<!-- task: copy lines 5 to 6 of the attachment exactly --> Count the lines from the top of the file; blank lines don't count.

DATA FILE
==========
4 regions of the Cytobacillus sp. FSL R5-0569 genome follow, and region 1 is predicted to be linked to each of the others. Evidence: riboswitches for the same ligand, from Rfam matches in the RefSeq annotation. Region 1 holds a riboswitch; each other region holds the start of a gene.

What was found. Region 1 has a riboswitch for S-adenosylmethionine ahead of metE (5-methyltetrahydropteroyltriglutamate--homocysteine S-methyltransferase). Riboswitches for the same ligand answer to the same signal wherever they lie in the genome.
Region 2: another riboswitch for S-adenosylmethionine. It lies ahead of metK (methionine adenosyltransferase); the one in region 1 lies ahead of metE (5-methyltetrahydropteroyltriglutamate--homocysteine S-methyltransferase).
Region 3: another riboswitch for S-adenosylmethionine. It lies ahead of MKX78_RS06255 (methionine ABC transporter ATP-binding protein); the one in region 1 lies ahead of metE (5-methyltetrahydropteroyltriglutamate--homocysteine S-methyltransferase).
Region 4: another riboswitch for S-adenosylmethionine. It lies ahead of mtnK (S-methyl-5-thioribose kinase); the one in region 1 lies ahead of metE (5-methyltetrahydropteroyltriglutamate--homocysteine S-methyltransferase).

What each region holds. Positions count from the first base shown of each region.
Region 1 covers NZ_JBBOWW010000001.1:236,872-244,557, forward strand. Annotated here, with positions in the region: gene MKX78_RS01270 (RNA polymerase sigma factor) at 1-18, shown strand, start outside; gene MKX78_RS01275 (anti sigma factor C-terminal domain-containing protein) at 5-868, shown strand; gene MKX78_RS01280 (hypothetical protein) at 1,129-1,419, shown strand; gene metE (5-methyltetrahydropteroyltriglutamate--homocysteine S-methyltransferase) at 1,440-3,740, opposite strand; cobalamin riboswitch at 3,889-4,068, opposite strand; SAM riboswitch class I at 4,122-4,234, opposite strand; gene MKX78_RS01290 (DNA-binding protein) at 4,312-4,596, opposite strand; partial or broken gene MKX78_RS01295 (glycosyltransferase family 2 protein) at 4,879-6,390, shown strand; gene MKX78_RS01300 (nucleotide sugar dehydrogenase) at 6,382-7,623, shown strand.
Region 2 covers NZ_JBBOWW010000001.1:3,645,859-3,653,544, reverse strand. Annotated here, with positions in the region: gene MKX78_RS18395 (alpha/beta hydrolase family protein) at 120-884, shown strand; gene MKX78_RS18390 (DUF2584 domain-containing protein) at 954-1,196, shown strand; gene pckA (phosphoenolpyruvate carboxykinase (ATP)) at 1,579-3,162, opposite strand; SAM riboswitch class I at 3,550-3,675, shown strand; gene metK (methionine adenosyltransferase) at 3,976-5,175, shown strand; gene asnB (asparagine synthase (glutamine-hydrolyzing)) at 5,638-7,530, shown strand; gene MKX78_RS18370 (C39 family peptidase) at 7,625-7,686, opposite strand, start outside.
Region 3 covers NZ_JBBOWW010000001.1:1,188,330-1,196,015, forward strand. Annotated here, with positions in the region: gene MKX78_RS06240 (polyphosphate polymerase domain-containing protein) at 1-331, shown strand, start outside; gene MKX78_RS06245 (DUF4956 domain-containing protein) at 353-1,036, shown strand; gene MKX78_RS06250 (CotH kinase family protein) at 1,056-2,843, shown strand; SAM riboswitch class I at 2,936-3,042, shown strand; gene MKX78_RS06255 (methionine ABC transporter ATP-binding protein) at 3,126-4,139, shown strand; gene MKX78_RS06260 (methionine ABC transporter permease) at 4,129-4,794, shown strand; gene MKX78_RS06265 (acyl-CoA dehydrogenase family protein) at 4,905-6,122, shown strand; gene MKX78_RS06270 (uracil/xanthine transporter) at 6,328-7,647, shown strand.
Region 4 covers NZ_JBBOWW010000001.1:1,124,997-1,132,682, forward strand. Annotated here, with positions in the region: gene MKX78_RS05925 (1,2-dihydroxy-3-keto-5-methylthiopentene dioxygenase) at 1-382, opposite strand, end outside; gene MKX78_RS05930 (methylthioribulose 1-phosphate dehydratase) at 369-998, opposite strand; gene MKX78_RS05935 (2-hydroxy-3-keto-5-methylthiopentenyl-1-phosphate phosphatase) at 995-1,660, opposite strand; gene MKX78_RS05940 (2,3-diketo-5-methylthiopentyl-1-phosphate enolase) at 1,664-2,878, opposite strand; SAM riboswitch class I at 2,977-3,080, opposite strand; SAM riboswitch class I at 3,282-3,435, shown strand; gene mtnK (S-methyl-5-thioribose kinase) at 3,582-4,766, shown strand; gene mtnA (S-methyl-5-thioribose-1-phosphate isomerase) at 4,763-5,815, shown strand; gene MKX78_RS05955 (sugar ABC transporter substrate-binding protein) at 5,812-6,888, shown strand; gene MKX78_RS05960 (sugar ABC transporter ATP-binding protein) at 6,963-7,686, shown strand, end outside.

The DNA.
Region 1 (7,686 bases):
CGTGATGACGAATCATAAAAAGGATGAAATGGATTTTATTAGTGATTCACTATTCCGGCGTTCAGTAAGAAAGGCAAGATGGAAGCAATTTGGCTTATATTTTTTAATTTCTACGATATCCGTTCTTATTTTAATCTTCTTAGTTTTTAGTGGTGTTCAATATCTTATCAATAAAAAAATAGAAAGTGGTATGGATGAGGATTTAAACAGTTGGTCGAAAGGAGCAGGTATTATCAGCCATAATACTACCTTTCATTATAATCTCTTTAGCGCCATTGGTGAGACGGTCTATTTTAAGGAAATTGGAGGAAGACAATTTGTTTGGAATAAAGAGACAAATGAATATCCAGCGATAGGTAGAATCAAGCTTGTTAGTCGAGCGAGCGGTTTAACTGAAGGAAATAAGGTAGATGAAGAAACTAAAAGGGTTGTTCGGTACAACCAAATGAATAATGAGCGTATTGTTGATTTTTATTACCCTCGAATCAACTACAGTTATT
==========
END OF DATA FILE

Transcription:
Region 4: another riboswitch for S-adenosylmethionine. It lies ahead of mtnK (S-methyl-5-thioribose kinase); the one in region 1 lies ahead of metE (5-methyltetrahydropteroyltriglutamate--homocysteine S-methyltransferase).

What each region holds. Positions count from the first base shown of each region.